Skip to main content
  • Original research
  • Open access
  • Published:

A method for evaluation of patient-specific lean body mass from limited-coverage CT images and its application in PERCIST: comparison with predictive equation



Standardized uptake value (SUV) normalized by lean body mass ([LBM] SUL) is recommended as metric by PERCIST 1.0. The James predictive equation (PE) is a frequently used formula for LBM estimation, but may cause substantial error for an individual. The purpose of this study was to introduce a novel and reliable method for estimating LBM by limited-coverage (LC) CT images from PET/CT examinations and test its validity, then to analyse whether SUV normalised by LC-based LBM could change the PERCIST 1.0 response classifications, based on LBM estimated by the James PE.


First, 199 patients who received whole-body PET/CT examinations were retrospectively retrieved. A patient-specific LBM equation was developed based on the relationship between LC fat volumes (FVLC) and whole-body fat mass (FMWB). This equation was cross-validated with an independent sample of 97 patients who also received whole-body PET/CT examinations. Its results were compared with the measurement of LBM from whole-body CT (reference standard) and the results of the James PE. Then, 241 patients with solid tumours who underwent PET/CT examinations before and after treatment were retrospectively retrieved. The treatment responses were evaluated according to the PE-based and LC-based PERCIST 1.0. Concordance between them was assessed using Cohen’s κ coefficient and Wilcoxon’s signed-ranks test. The impact of differing LBM algorithms on PERCIST 1.0 classification was evaluated.


The FVLC were significantly correlated with the FMWB (r=0.977). Furthermore, the results of LBM measurement evaluated with LC images were much closer to the reference standard than those obtained by the James PE. The PE-based and LC-based PERCIST 1.0 classifications were discordant in 27 patients (11.2%; κ = 0.823, P=0.837). These discordant patients’ percentage changes of peak SUL (SULpeak) were all in the interval above or below 10% from the threshold (±30%), accounting for 43.5% (27/62) of total patients in this region. The degree of variability is related to changes in LBM before and after treatment.


LBM algorithm-dependent variability in PERCIST 1.0 classification is a notable issue. SUV normalised by LC-based LBM could change PERCIST 1.0 response classifications based on LBM estimated by the James PE, especially for patients with a percentage variation of SULpeak close to the threshold.


Quantitative 18F-fluorodeoxyglucose positron emission tomography (18F-FDG PET) is expected to play a major role in assessing whether a tumour is responding to therapy, allowing physicians then to quickly determine whether to continue, change, or abandon treatment [1,2,3]. Fundamentally, quantitative PET treatment response assessment is based on the alteration in the standardized uptake value (SUV) between baseline and follow-up studies. But many technical factors affect SUVs and may lead to spurious variation [4]. To ensure the accuracy of assessment results, the PET evaluation response criteria in solid tumours (PERCIST) 1.0 have been proposed to mitigate these problems [5].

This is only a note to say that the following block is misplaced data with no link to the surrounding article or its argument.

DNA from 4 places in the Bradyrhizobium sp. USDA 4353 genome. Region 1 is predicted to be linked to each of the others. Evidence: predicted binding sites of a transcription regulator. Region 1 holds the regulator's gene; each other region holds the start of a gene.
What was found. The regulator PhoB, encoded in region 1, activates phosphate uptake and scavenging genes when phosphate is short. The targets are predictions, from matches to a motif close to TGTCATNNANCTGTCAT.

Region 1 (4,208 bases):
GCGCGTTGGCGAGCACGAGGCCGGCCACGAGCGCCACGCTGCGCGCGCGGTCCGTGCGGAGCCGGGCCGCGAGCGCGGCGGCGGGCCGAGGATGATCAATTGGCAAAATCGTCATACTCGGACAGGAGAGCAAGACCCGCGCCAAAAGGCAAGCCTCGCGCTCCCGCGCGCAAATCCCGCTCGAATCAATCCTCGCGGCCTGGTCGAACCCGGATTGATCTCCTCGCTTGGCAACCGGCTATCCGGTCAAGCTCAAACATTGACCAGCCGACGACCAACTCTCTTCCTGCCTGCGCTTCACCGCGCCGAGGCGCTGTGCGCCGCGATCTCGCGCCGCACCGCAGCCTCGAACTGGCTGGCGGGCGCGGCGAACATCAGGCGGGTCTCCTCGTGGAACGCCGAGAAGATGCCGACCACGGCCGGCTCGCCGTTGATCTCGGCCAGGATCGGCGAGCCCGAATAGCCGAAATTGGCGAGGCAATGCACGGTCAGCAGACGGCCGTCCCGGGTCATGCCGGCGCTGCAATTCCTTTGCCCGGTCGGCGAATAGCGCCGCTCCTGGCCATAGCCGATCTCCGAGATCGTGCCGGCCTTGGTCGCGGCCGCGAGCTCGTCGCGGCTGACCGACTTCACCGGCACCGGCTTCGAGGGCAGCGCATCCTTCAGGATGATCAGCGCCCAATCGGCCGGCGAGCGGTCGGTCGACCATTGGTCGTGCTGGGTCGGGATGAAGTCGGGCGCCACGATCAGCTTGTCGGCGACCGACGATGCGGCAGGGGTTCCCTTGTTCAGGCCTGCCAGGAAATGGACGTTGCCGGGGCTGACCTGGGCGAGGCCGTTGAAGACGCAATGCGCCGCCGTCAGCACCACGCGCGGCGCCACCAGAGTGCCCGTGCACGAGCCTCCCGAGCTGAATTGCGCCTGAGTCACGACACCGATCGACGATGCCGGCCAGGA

Nevertheless, there are still many sources of error in SUV measurement [6]. PERCIST 1.0 recommends using lean body mass (LBM) normalised SUV (SUL), due to its less variable between individuals of different body weights [5]. Modern PET/CT scanners commonly use the James predictive equation (PE), which relies on sex, height (cm), and total body weight (kg), to estimate LBM [7]. However, this equation has some limitations that weaken its reliability. A previous study has shown that the James PE was significantly different from LBM determined from dual-energy X-ray absorptiometry, which is one of the best reference methods [8]. In addition, Tahari et al. found inappropriately low hepatic SUL values in the very obese female patients when using this PE [9]. Therefore, a more accurate method should be proposed to ensure the reliability of LBM.

Computed tomography (CT) has become a standard method for measuring body composition [10]. Because different tissue types vary in X-ray attenuation on the basis of their different densities and chemical compositions, they can be distinguished on CT images. Thus, LBM can also be measured from the CT image obtained during the PET/CT examination [11]. However, conventional PET/CT examinations for most situations covered only the range from skull vertex to upper thighs and could not measure whole-body LBM. With this in mind, some have proposed using the limited-coverage (LC) CT to estimate LBM and demonstrated that LBM estimated from LC images has an excellent agreement with LBM measured on a whole-body CT [12, 13].